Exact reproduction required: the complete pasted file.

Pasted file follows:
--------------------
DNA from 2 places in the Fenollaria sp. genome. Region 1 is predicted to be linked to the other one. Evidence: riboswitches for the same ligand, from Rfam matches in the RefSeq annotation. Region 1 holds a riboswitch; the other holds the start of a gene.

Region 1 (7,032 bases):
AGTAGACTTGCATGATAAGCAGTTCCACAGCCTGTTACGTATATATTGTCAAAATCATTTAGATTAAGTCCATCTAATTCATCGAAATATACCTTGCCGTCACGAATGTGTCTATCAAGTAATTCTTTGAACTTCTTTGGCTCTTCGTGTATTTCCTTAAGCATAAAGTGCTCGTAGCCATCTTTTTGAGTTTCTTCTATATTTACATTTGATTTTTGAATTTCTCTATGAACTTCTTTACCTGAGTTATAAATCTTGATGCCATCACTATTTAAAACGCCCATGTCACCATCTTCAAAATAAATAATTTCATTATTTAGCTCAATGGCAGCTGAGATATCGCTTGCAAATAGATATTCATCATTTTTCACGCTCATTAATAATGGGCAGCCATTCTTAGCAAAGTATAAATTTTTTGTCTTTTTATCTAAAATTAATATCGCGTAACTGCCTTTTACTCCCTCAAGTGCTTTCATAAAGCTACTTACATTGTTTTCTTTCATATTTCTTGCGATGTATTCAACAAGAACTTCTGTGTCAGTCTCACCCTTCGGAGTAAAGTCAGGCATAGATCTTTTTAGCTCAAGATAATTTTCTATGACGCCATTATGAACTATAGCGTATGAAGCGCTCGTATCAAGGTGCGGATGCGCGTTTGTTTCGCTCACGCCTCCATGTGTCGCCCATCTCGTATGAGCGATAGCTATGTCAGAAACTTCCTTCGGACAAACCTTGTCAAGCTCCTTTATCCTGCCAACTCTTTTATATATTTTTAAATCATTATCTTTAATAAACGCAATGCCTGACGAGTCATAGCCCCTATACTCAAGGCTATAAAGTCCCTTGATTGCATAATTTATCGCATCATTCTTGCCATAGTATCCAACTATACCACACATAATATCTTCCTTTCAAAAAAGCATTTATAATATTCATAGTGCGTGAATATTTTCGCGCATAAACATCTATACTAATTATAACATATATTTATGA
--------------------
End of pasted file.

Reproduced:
DNA from 2 places in the Fenollaria sp. genome. Region 1 is predicted to be linked to the other one. Evidence: riboswitches for the same ligand, from Rfam matches in the RefSeq annotation. Region 1 holds a riboswitch; the other holds the start of a gene.

Region 1 (7,032 bases):
AGTAGACTTGCATGATAAGCAGTTCCACAGCCTGTTACGTATATATTGTCAAAATCATTTAGATTAAGTCCATCTAATTCATCGAAATATACCTTGCCGTCACGAATGTGTCTATCAAGTAATTCTTTGAACTTCTTTGGCTCTTCGTGTATTTCCTTAAGCATAAAGTGCTCGTAGCCATCTTTTTGAGTTTCTTCTATATTTACATTTGATTTTTGAATTTCTCTATGAACTTCTTTACCTGAGTTATAAATCTTGATGCCATCACTATTTAAAACGCCCATGTCACCATCTTCAAAATAAATAATTTCATTATTTAGCTCAATGGCAGCTGAGATATCGCTTGCAAATAGATATTCATCATTTTTCACGCTCATTAATAATGGGCAGCCATTCTTAGCAAAGTATAAATTTTTTGTCTTTTTATCTAAAATTAATATCGCGTAACTGCCTTTTACTCCCTCAAGTGCTTTCATAAAGCTACTTACATTGTTTTCTTTCATATTTCTTGCGATGTATTCAACAAGAACTTCTGTGTCAGTCTCACCCTTCGGAGTAAAGTCAGGCATAGATCTTTTTAGCTCAAGATAATTTTCTATGACGCCATTATGAACTATAGCGTATGAAGCGCTCGTATCAAGGTGCGGATGCGCGTTTGTTTCGCTCACGCCTCCATGTGTCGCCCATCTCGTATGAGCGATAGCTATGTCAGAAACTTCCTTCGGACAAACCTTGTCAAGCTCCTTTATCCTGCCAACTCTTTTATATATTTTTAAATCATTATCTTTAATAAACGCAATGCCTGACGAGTCATAGCCCCTATACTCAAGGCTATAAAGTCCCTTGATTGCATAATTTATCGCATCATTCTTGCCATAGTATCCAACTATACCACACATAATATCTTCCTTTCAAAAAAGCATTTATAATATTCATAGTGCGTGAATATTTTCGCGCATAAACATCTATACTAATTATAACATATATTTATGA